Ask Jack: Just Once, Can't We Figure Out What We Keep Doing Wrong?
It’s time to refill the hopper on the questions that keep you awake at night. Send them to firstname.lastname@example.org. Help me help you. If you’ve sent me a question and you don’t yet have an answer, feel free to send it again or just remind me to look for your email. You would be amazed at the volume of correspondence I get every day, most of it from people who want to learn how to get press cars. Why would you ask me that? Ask a mommyblogger.
With that out of the way, let’s get to a question that, truthfully, should be asked a lot more often than it currently is being asked, both by customers and manufacturers.
It would seem to me that with all the data available to an automaker (warranty claims, parts demand, etc.) any car company should be able to look at the failures, correct them, and go forward.
And yet, so many don’t. Do they just figure it’s cheaper to run junk, and fix what they have to, and not invest the time and money to fix problems?
Take Fiat for example. Really? Why? It’s a cute car. People will buy it. Why make them suffer?
What about VW? When they first came to the US, it was about value, including reliability. They want to be Toyota, and yet they miss the point of how important reliability is to a mass market car-as-appliance buyer. I’ll have another Camry, they all say. How can they not see this?
This eminently sensible question deserves an answer. In this case, I have several answers, listed below.
- Virtually all mass-market cars are exceptionally reliable nowadays. You often hear people ask, “Why can’t cars be as reliable as a W123 Benz?” As fate would have it, my best friend went to work in the parts department of a Benz dealer in 1988 and I very well recall all the afternoons we sat around in the shop laughing about how crappy the W123 cars were. In fact, pretty much all of the famously reliable old Benzes would subject their owners to one or two unscheduled service visits a year, starting on Day One. To put it in perspective, my 2009 Lincoln Town Car made it through 113,000 miles with just two unplanned stops. One was for a door lock and another was for HVAC noise. My wife’s ’09 Chevrolet Tahoe is at 117,000 miles without a single unscheduled stop. Never in my life did I ever hear of a W126 Benz doing something like that. You might think a modern Fiat is junk because it goes to the dealer once or twice a year. In 1985, even a Honda Accord could barely pull off that trick.
- Everybody builds to a price now, and they do it by grinding their suppliers into the dust. Many years ago, there was a sort of three-way romance between Volkswagen, GM, and a fellow named J. Ignacio Lopez. Senor Lopez was a wizard at shifting costs, and problems, to subcontractors. He made a lot of money for a lot of people — and then the bill came due in terms of low product quality and system failures. If you’ve driven a Mk4 Golf or Jetta, you’ve seen the Lopez philosophy at work. Unfortunately, that philosophy has now become standard practice across the industry, driven by customers who expect to get more car for less money. Go look at the standard-equipment lists on the Toyota Camry throughout the years, then look at the inflation-adjusted price. To keep up that Moore’s-Law-style march of progress, something has to give somewhere. Like cutting the cost of a supplier-provided accelerator pedal … just to, ah, make up an example.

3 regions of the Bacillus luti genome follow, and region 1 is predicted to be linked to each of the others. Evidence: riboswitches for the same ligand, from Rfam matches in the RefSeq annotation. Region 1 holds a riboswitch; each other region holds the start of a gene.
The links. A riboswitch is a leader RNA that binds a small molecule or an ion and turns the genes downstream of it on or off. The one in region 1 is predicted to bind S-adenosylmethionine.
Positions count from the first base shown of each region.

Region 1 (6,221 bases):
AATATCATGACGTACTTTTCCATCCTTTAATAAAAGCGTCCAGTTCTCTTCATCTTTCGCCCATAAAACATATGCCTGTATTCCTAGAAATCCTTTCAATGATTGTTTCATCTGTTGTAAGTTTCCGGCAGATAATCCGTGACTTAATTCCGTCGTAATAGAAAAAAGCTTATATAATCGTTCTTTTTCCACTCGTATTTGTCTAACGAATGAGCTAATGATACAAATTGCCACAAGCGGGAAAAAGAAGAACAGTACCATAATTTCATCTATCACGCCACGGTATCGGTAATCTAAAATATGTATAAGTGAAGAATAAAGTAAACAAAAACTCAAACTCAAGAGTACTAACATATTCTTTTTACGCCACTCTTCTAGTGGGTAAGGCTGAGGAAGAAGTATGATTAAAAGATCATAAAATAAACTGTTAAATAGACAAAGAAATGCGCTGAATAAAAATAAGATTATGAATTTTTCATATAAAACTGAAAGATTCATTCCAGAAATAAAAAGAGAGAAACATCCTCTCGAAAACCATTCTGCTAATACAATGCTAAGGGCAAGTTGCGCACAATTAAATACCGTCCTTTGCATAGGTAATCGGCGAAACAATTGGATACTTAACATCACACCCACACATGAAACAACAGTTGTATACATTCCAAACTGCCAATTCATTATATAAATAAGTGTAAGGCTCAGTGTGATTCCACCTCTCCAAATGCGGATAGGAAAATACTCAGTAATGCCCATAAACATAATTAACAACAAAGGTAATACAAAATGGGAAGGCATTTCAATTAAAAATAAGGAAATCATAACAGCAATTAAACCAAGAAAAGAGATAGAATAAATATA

- And some automakers have secret costs they address by cutting corners further. Union labor, pension plans, unfunded liabilities. All of these cut into the bottom line and have to be balanced out. But it’s not just labor-related expenses. Look at Porsche; they made a ton of money and used it to engage in reckless fiscal adventurism that ended up in their utter subjugation to the state-supported Volkswagen juggernaut. They could have used all of that profit to address the problems of the M96 engine, but they decided it would be more glamorous to engage in jumped-up day trading.
- The pace of change results in a lot of stuff going out the door half-finished It’s expensive to be at the so-called “bleeding edge,” both in terms of money and reliability problems. Look at Ford: they brought all sorts of exotic tech to the masses, then they had to suffer through terrible customer-relations issues with SYNC, the PowerShift transmission, and the EcoBoost truck engines. There’s a reason that some companies, like Honda, are inherently conservative. The problem happens when your competitor bets the farm and gets it right — like Ford did with the aluminum F-150, and like Jeep did with the unibody Cherokee and Grand Cherokee. Then you end up licensing a couple of crappy SUVs from Isuzu just to keep the dealers from kicking your representatives into the Sparta pit.
- Never forget that automakers generally consider you, the consumer, to be an utter fool. Did you ever wonder why automakers have public-relations departments? It’s not because they truly enjoy paying for people with associates’ degrees to take $50,000 trips just because said degree-holders happen to work for Motor Trend. It’s because the average auto-manufacturer engineer thinks the customer is basically a brain-damaged bonobo in a human-flesh suit. The amount of contempt most engineers have for average people is utterly astonishing. I’m not saying they’re wrong to feel that way. Imagine you’ve spent three years of your life engineering a single facet of a new automobile to a precise balance between cost, durability, function, and appearance, only to have some trustafarian liberal-arts moron ding you on a J.D. Power survey because she is literally unable to understand any touchscreen menu with more than two levels. Now imagine you have to sort through thousands of complaints like that just to find the one legitimate gripe with your product. That’s the life of an automotive engineer.
Those are some of the reasons for quality problems at automakers, but you can simplify all the above to a single statement: A modern automobile is a miracle. It is a more complex system than any human creation before, say, the SR-71 Blackbird. It lasts 20 years or 200,000 miles with almost no maintenance, it will protect you if you drive head-first into wall at 45 mph and it will actively intervene to prevent that incident before it happens. It can drive itself to some degree and it can regulate the interior temperature to within two degrees in Fairbanks or Death Valley. And you can lease it for a sum of money that wouldn’t get you one hour of a corporate attorney’s time or two days’ worth of barista service in Seattle. If you seriously think about it for more than moment or two, your mind will start to twist with amazed gratitude.